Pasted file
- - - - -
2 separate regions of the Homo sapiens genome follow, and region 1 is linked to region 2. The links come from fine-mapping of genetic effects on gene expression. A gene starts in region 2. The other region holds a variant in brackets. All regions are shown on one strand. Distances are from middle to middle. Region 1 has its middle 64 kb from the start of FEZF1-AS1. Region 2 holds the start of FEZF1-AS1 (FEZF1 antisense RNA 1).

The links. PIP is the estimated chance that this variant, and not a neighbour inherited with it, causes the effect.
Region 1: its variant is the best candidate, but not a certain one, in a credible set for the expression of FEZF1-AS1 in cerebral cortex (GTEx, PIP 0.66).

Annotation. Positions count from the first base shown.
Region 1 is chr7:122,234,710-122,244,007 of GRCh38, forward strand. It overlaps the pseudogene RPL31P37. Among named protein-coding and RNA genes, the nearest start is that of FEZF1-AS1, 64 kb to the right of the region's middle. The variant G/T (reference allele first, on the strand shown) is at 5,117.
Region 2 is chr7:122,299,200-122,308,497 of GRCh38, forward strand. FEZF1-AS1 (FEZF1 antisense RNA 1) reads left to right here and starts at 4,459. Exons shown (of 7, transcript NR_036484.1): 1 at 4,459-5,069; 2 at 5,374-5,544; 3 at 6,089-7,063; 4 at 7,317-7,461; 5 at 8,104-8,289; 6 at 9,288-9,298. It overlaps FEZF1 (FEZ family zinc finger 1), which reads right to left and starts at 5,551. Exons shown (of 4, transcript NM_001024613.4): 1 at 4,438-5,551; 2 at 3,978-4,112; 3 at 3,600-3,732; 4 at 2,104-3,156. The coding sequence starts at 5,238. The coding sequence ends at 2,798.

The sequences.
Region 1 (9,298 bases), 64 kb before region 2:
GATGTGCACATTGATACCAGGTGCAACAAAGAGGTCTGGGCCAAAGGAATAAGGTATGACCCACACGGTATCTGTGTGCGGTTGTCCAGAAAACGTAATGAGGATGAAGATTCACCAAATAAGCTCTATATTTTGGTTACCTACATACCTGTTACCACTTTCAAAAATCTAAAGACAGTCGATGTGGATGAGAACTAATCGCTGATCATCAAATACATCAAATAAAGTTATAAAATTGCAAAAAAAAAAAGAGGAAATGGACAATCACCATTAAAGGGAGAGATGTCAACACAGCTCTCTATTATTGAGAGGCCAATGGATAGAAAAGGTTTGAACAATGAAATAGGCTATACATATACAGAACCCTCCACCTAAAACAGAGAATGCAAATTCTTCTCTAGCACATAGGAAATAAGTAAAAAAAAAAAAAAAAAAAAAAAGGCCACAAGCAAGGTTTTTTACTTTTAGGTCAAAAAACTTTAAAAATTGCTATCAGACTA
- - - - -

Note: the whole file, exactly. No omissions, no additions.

2 separate regions of the Homo sapiens genome follow, and region 1 is linked to region 2. The links come from fine-mapping of genetic effects on gene expression. A gene starts in region 2. The other region holds a variant in brackets. All regions are shown on one strand. Distances are from middle to middle. Region 1 has its middle 64 kb from the start of FEZF1-AS1. Region 2 holds the start of FEZF1-AS1 (FEZF1 antisense RNA 1).

The links. PIP is the estimated chance that this variant, and not a neighbour inherited with it, causes the effect.
Region 1: its variant is the best candidate, but not a certain one, in a credible set for the expression of FEZF1-AS1 in cerebral cortex (GTEx, PIP 0.66).

Annotation. Positions count from the first base shown.
Region 1 is chr7:122,234,710-122,244,007 of GRCh38, forward strand. It overlaps the pseudogene RPL31P37. Among named protein-coding and RNA genes, the nearest start is that of FEZF1-AS1, 64 kb to the right of the region's middle. The variant G/T (reference allele first, on the strand shown) is at 5,117.
Region 2 is chr7:122,299,200-122,308,497 of GRCh38, forward strand. FEZF1-AS1 (FEZF1 antisense RNA 1) reads left to right here and starts at 4,459. Exons shown (of 7, transcript NR_036484.1): 1 at 4,459-5,069; 2 at 5,374-5,544; 3 at 6,089-7,063; 4 at 7,317-7,461; 5 at 8,104-8,289; 6 at 9,288-9,298. It overlaps FEZF1 (FEZ family zinc finger 1), which reads right to left and starts at 5,551. Exons shown (of 4, transcript NM_001024613.4): 1 at 4,438-5,551; 2 at 3,978-4,112; 3 at 3,600-3,732; 4 at 2,104-3,156. The coding sequence starts at 5,238. The coding sequence ends at 2,798.

The sequences.
Region 1 (9,298 bases), 64 kb before region 2:
GATGTGCACATTGATACCAGGTGCAACAAAGAGGTCTGGGCCAAAGGAATAAGGTATGACCCACACGGTATCTGTGTGCGGTTGTCCAGAAAACGTAATGAGGATGAAGATTCACCAAATAAGCTCTATATTTTGGTTACCTACATACCTGTTACCACTTTCAAAAATCTAAAGACAGTCGATGTGGATGAGAACTAATCGCTGATCATCAAATACATCAAATAAAGTTATAAAATTGCAAAAAAAAAAAGAGGAAATGGACAATCACCATTAAAGGGAGAGATGTCAACACAGCTCTCTATTATTGAGAGGCCAATGGATAGAAAAGGTTTGAACAATGAAATAGGCTATACATATACAGAACCCTCCACCTAAAACAGAGAATGCAAATTCTTCTCTAGCACATAGGAAATAAGTAAAAAAAAAAAAAAAAAAAAAAAGGCCACAAGCAAGGTTTTTTACTTTTAGGTCAAAAAACTTTAAAAATTGCTATCAGACTA